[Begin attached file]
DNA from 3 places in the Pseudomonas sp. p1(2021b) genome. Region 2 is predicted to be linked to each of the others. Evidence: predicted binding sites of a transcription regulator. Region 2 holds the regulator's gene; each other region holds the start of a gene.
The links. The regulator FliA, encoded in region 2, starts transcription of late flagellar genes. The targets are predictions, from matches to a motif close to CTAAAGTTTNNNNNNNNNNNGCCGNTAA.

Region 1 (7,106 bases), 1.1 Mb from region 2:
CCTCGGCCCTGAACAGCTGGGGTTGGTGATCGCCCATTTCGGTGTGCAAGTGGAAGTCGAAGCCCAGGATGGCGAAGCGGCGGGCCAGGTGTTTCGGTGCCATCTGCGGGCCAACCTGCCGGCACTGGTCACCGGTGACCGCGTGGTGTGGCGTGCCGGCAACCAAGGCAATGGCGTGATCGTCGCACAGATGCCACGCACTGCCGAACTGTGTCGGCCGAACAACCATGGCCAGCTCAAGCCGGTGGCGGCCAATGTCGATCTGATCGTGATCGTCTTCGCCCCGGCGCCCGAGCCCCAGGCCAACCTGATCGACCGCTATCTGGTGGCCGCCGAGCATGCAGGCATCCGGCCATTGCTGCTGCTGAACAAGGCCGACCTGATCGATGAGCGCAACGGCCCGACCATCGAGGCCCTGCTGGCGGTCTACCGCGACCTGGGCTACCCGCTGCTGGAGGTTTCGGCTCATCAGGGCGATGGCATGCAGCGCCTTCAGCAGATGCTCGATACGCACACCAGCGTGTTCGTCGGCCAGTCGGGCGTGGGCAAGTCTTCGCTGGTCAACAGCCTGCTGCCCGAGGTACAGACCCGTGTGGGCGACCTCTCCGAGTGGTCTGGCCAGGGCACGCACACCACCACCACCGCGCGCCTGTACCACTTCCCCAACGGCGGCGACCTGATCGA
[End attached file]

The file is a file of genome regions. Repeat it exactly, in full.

DNA from 3 places in the Pseudomonas sp. p1(2021b) genome. Region 2 is predicted to be linked to each of the others. Evidence: predicted binding sites of a transcription regulator. Region 2 holds the regulator's gene; each other region holds the start of a gene.
The links. The regulator FliA, encoded in region 2, starts transcription of late flagellar genes. The targets are predictions, from matches to a motif close to CTAAAGTTTNNNNNNNNNNNGCCGNTAA.

Region 1 (7,106 bases), 1.1 Mb from region 2:
CCTCGGCCCTGAACAGCTGGGGTTGGTGATCGCCCATTTCGGTGTGCAAGTGGAAGTCGAAGCCCAGGATGGCGAAGCGGCGGGCCAGGTGTTTCGGTGCCATCTGCGGGCCAACCTGCCGGCACTGGTCACCGGTGACCGCGTGGTGTGGCGTGCCGGCAACCAAGGCAATGGCGTGATCGTCGCACAGATGCCACGCACTGCCGAACTGTGTCGGCCGAACAACCATGGCCAGCTCAAGCCGGTGGCGGCCAATGTCGATCTGATCGTGATCGTCTTCGCCCCGGCGCCCGAGCCCCAGGCCAACCTGATCGACCGCTATCTGGTGGCCGCCGAGCATGCAGGCATCCGGCCATTGCTGCTGCTGAACAAGGCCGACCTGATCGATGAGCGCAACGGCCCGACCATCGAGGCCCTGCTGGCGGTCTACCGCGACCTGGGCTACCCGCTGCTGGAGGTTTCGGCTCATCAGGGCGATGGCATGCAGCGCCTTCAGCAGATGCTCGATACGCACACCAGCGTGTTCGTCGGCCAGTCGGGCGTGGGCAAGTCTTCGCTGGTCAACAGCCTGCTGCCCGAGGTACAGACCCGTGTGGGCGACCTCTCCGAGTGGTCTGGCCAGGGCACGCACACCACCACCACCGCGCGCCTGTACCACTTCCCCAACGGCGGCGACCTGATCGA